Andy: Props also to some child actors who aren’t completely irritating as well. We absolutely recommend this one, and it’s definitely worth its three-hour length. It never feels slow or rushed, despite the fact it covers so much ground.

Lilly: High quality, well paced, plant based terror for you! Go, watch, and enjoy!

Invasion of the Body Snatchers; or Pod People Are People, Too.


Hello and Hallo-welcome to another edition of Monster Monday, where we watch films that feature creatures! You join your reviewer, Andy, as he tries desperately to remain emotional.

Today’s film offering: Invasion of the Body Snatchers (1978)

There are a very small number of remakes which can be said to utterly surpass the original. The Thing is almost certainly better than The Thing From Another World, but then again they are very different adaptations of a novella. There is one, however, which so effortlessly bypasses the 1956 original that it almost, almost, validates the entire idea of remakes.

Let me tell you about Invasion of the Body Snatchers.

The plot is relatively simple and sort of similar to something called the Capgras Delusion. Slowly, it seems like everyone around you is being replaced with a doppelganger, but one with no emotion, and they seem to want you to join them…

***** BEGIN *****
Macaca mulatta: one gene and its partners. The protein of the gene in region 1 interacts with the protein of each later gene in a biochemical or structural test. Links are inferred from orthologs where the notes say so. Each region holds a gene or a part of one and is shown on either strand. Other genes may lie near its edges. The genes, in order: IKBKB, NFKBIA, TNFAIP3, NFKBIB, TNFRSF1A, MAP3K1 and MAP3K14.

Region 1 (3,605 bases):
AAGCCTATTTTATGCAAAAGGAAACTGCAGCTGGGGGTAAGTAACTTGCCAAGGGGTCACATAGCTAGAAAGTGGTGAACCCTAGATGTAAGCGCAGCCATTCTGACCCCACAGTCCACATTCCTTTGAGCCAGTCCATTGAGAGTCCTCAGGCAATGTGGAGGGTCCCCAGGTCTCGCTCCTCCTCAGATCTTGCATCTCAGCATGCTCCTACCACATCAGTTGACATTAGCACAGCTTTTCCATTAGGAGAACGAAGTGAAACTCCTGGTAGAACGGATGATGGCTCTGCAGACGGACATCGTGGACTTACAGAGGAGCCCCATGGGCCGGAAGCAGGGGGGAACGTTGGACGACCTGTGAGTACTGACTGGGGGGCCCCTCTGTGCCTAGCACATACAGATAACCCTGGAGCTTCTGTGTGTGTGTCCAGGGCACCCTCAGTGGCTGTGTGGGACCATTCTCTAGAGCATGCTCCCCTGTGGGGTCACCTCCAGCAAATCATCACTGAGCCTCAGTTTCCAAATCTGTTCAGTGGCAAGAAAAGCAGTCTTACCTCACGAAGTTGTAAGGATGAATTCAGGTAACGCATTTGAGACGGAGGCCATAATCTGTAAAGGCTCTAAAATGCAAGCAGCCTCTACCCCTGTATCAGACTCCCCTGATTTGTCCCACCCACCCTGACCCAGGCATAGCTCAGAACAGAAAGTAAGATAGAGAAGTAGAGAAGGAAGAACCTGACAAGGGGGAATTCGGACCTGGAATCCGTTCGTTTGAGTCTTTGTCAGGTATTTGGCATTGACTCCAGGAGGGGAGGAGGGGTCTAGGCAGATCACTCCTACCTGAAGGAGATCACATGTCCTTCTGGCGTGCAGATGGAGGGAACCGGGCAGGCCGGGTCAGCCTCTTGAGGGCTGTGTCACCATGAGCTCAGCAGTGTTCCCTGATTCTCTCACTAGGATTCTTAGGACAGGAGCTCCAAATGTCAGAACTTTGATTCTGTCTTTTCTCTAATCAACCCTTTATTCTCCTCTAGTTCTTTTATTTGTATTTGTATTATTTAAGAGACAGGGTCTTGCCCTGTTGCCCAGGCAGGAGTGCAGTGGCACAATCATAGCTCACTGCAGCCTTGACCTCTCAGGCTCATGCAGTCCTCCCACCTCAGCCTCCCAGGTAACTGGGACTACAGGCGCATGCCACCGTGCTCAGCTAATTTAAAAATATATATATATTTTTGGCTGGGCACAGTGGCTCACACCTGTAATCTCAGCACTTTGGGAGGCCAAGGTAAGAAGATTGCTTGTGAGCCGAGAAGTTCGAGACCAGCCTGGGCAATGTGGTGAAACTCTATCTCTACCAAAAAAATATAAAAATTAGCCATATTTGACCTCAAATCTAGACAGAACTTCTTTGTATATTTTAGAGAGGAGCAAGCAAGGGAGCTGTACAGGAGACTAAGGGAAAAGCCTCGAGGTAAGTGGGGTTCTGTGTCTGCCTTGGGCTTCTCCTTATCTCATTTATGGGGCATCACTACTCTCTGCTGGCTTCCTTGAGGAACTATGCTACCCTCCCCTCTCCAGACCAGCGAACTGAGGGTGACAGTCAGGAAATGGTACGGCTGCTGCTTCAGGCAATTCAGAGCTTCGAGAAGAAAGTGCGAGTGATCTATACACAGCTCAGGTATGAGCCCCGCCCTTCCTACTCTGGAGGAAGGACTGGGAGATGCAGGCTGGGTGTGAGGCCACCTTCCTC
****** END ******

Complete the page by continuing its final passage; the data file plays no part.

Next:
It stars an absolutely cracking cast, from Jeff Goldblum to Leonard Nimoy, to Veronica Cartwright, of all people, but the most valuable player here is definitely Donald Sutherland. Sporting the same curly hair moustache combo he rocked in Don’t Look Now, his unrequited love story mixed with heroic attempts to survive mean he is the emotional heart of the film. He is also responsible for one of the most iconic, horrifying and awesome movie endings ever put to film.

I watch a lot of horror, as you can imagine, and as far as a recommendation goes, this is mine –  This is one of a tiny handful of movies to give me honest-to-god nightmares. The original is good, don’t get me wrong, but it is mired in McCarthy-era red scare paranoia and therefore is something of a product of its time. This one goes so much deeper, connecting at a base level to what fundamentally makes us human and what losing that might mean. It’s terrifying.

I will stop there, at the risk of gushing, but this is absolutely essential viewing to any horror fan. If anybody asked me what horror movies from the seventies they should watch, this would be the one I suggested immediately after Alien. And if you know me, that is high praise indeed.

The Creature from the Black Lagoon; or How to Tick Off the Local Wildlife

black lagoon.jpgHello and Hallo-welcome to another edition of Monster Mondays, where we go out and find the really big things that can kill you in horror. You join your reviewers, Andy and Lilly, as they pack up their wetsuits and spearguns in preparation for some … palaeontology?

Today’s film offering: The Creature from the Black Lagoon